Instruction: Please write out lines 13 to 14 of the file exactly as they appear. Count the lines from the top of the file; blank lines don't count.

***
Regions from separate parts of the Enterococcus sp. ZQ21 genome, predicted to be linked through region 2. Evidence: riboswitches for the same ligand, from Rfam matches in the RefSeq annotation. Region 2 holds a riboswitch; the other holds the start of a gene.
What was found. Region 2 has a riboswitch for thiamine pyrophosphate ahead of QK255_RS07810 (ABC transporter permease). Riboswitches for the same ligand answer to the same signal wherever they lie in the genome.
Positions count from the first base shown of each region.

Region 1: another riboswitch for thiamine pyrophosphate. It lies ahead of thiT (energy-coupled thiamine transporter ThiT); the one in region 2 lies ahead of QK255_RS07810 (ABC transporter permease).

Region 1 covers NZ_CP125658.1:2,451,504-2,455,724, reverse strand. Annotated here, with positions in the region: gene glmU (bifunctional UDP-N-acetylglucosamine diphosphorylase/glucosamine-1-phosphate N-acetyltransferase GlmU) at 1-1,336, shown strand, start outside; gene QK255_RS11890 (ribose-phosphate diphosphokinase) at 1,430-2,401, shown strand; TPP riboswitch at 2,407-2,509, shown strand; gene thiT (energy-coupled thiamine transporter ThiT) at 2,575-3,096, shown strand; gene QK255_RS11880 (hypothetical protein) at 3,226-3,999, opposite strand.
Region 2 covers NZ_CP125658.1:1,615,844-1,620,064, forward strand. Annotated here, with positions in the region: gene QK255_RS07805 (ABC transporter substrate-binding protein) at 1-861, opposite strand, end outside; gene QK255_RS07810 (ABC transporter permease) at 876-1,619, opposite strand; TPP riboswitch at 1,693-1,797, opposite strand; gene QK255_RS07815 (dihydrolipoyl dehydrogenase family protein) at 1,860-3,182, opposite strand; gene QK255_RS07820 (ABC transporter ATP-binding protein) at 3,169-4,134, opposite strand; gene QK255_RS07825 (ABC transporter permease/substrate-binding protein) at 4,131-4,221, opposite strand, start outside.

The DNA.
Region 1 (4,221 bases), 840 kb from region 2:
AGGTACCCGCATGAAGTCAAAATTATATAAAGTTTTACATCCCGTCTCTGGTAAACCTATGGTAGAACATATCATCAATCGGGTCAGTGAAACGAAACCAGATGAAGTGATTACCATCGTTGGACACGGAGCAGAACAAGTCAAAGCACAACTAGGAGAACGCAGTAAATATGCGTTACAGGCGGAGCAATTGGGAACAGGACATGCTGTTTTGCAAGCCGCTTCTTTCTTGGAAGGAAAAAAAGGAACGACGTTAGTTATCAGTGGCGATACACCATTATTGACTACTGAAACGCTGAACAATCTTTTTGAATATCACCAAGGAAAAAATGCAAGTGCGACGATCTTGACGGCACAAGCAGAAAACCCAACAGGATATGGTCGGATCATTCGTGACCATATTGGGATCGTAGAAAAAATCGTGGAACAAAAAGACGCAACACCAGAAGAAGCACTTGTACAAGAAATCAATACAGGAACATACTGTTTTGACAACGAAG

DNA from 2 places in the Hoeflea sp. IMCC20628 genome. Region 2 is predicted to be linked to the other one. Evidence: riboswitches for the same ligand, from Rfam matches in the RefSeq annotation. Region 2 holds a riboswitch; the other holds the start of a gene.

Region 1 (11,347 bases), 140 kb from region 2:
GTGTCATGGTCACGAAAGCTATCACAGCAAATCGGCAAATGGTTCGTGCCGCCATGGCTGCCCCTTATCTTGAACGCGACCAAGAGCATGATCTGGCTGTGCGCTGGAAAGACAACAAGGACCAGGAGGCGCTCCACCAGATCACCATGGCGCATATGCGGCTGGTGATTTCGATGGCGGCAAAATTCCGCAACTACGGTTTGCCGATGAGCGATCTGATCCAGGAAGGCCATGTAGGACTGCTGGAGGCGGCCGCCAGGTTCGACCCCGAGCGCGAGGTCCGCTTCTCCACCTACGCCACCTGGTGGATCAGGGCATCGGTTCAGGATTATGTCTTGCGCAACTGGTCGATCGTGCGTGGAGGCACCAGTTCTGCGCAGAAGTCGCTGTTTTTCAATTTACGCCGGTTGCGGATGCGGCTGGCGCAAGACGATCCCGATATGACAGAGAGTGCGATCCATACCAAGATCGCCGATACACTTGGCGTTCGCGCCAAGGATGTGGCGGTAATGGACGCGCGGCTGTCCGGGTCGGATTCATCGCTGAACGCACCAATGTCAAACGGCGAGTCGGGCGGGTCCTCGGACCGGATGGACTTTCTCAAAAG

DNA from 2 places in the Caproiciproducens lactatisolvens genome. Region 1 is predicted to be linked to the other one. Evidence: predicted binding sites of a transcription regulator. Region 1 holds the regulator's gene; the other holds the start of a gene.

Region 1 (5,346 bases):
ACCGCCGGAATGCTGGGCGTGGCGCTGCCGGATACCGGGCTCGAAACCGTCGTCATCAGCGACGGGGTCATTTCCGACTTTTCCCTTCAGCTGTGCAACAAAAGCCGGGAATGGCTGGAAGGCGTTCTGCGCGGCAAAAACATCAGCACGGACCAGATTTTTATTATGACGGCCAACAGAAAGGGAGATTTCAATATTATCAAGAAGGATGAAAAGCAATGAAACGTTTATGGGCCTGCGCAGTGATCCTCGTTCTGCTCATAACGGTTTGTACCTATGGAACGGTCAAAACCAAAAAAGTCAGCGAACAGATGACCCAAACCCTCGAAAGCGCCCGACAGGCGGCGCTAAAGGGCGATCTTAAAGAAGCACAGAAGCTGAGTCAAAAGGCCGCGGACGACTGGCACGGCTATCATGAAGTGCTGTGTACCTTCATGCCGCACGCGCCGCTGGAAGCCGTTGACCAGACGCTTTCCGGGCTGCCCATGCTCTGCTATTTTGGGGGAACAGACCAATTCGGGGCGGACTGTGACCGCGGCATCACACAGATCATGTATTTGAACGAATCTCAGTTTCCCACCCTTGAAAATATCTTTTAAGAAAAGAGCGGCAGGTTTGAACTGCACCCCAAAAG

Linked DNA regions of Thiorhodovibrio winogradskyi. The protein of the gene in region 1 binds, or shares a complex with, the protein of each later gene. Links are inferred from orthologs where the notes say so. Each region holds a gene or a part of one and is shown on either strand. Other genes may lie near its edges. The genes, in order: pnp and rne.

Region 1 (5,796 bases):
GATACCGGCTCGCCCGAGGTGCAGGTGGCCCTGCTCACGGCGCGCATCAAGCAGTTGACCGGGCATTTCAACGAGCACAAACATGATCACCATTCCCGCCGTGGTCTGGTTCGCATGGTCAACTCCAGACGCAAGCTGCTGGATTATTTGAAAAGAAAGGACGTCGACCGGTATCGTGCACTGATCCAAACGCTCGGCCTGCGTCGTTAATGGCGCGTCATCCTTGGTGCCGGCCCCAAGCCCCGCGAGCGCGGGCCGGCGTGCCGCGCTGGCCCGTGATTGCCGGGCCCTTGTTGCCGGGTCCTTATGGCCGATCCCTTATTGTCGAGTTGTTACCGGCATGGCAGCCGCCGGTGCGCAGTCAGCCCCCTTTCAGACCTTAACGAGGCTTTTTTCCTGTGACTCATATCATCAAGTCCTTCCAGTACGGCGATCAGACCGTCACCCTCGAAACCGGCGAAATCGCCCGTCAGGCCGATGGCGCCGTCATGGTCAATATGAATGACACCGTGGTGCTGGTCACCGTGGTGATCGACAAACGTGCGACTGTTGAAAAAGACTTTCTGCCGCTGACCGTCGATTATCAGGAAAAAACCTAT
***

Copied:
DNA from 2 places in the Caproiciproducens lactatisolvens genome. Region 1 is predicted to be linked to the other one. Evidence: predicted binding sites of a transcription regulator. Region 1 holds the regulator's gene; the other holds the start of a gene.

Region 1 (5,346 bases):